Making the Case for Convergence

Making the Case for Convergence

With all the talk about smart phones and PDA phones it’s easy to get confused or wonder what all the fuss is really about. How is one type of phone different from the other and why does it even matter. Most folks are probably happy with their current mobile phone and many don’t use the majority of the features that come with the latest and greatest devices. With all this being said, how do you justify paying upwards of $400 for a smart phone or a PDA phone?

First, let’s talk about the differences between smart phones and PDA phones. Generally, all PDA phones are smart phones but not all smart phones are PDA phones. A PDA phone is a PDA (typically including calendar, contacts, to-do list, notepad, calculator, games, ebook reader, large screen, memory expansion, computer synchronization, multi-media functionality and robust operating systems like Palm OS or Windows Mobile for Pocket PC allowing add-on programs and office suite applications compatibility) with an integrated mobile phone often offering quad-band access (800/900/1800/1900) for use on world-wide GSM networks. Additionally, many PDA phones—since they are PDAs—include other connection options like Infrared, Bluetooth, and WiFi. Voice recorders and cameras are options with a speakerphone and headphone jack often included. My current device of choice—an HP iPAQ h6315 includes all the features listed above. PDA phones focus on data as the primary customer need and voice capabilities are added and integrated into the software to make using the phone that much easier. PDA phones are also better suited to browsing the web (from anywhere using GPRS or from a hotspot using WiFi) and working remotely from the office given their larger screens and increased memory capabilities. The tradeoff for a PDA phone is that they tend to be bigger than most other mobile phones though the Treo 600/650 are the closest in form factor to most candy bar-shaped mobile phones.

So what about other phones that aren’t as feature rich as PDA phones—how do you distinguish smart phones from those that aren’t so smart? After all, the free phone that came with my mobile plan has a personal information manager (PIM) for my contacts, calendar, to do list, and notepad, an MP3 player, digital camera, color screen, speakerphone and I can browse the internet and send text messages while storing information on the internal memory card or SIM card. That’s smart, right? Well yes and no. Certainly a phone with these features is much better than the basic mobile that pretty limited to letting you talk and send text messages but many within the technical community debate whether this first type of “smarter” phone with all its functionality, although less feature rich than a PDA phone truly qualifies as a smart phone. They argue that a smart phone should still include some type of operating system like Series 60 (Symbian) for Nokia or Windows Mobile for Smart phones. An operating systems allows these phones to run applications written by developers for the system regardless of the phone manufacturer and functionality approaching that of PDA phones is possible though less robust. These phones tend to be slightly larger than most mobiles given some additional screen size and room for cameras or higher capacity batteries but not as large as PDA phones. These phones focus on voice as the primary customer need and add data capabilities for those who want to carry more of their data with them. Though these phone usually include quad-band access the other connectivity options probably won’t exist and the memory capabilities tend to be less than that of PDA phones.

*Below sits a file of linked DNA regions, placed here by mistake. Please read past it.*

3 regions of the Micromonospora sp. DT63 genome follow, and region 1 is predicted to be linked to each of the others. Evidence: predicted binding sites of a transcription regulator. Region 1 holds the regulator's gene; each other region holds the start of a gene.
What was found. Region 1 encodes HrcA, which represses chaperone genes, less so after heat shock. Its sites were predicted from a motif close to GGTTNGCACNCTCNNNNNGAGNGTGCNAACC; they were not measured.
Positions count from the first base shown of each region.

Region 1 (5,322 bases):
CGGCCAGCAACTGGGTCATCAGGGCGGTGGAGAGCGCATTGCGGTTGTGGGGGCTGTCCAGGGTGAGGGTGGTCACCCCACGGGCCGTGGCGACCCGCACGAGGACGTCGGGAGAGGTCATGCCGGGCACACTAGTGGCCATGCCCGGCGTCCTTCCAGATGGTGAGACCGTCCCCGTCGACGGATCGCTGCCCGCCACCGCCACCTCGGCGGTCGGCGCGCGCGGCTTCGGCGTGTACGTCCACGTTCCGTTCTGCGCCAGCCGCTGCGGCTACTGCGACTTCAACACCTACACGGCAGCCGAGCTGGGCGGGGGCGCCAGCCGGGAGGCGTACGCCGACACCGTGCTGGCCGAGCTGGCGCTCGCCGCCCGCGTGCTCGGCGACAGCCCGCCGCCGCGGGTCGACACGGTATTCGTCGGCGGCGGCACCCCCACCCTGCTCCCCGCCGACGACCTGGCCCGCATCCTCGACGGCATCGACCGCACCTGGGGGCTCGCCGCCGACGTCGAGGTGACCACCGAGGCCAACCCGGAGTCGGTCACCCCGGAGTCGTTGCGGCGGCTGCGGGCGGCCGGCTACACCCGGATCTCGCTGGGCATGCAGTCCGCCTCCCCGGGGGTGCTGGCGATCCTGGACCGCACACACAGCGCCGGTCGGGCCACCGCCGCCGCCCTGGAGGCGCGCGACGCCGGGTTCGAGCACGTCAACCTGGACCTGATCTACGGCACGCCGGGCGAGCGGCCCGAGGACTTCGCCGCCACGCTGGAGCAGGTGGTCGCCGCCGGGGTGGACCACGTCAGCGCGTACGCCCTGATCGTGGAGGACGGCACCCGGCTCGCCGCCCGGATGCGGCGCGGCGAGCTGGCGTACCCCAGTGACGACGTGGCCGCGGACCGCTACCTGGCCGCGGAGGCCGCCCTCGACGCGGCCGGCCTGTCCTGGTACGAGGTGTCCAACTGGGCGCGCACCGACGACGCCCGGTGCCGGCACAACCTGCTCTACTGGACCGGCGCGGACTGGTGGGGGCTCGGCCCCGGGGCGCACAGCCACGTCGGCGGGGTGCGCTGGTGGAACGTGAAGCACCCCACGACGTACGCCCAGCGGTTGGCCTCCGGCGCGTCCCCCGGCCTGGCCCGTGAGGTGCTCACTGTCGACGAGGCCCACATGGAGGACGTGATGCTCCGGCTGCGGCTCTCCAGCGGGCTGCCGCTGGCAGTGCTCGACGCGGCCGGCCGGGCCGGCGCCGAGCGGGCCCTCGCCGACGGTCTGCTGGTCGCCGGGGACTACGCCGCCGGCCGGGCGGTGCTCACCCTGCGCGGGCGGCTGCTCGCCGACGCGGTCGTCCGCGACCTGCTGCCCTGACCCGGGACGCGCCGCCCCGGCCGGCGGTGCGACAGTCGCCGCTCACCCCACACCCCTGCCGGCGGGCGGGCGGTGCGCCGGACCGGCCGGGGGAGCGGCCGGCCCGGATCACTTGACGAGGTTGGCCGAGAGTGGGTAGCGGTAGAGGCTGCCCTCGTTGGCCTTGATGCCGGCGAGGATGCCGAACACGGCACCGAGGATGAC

Whether your primary need is data or voice, either a PDA phone or a smart phone will suit your needs to combine two or more devices into one for additional convenience (and savings when you consider the price of each device separately—mobile phone, PDA, and snap-shot camera) and peace of mind in knowing that you have what you need with you when you need it. Given the range of connectivity options inherent in either choice, you can use the device to get connected to people (voice/telephone/email/SMS), places (telephone/internet), and things (camera/infrared/Bluetooth/WiFi).

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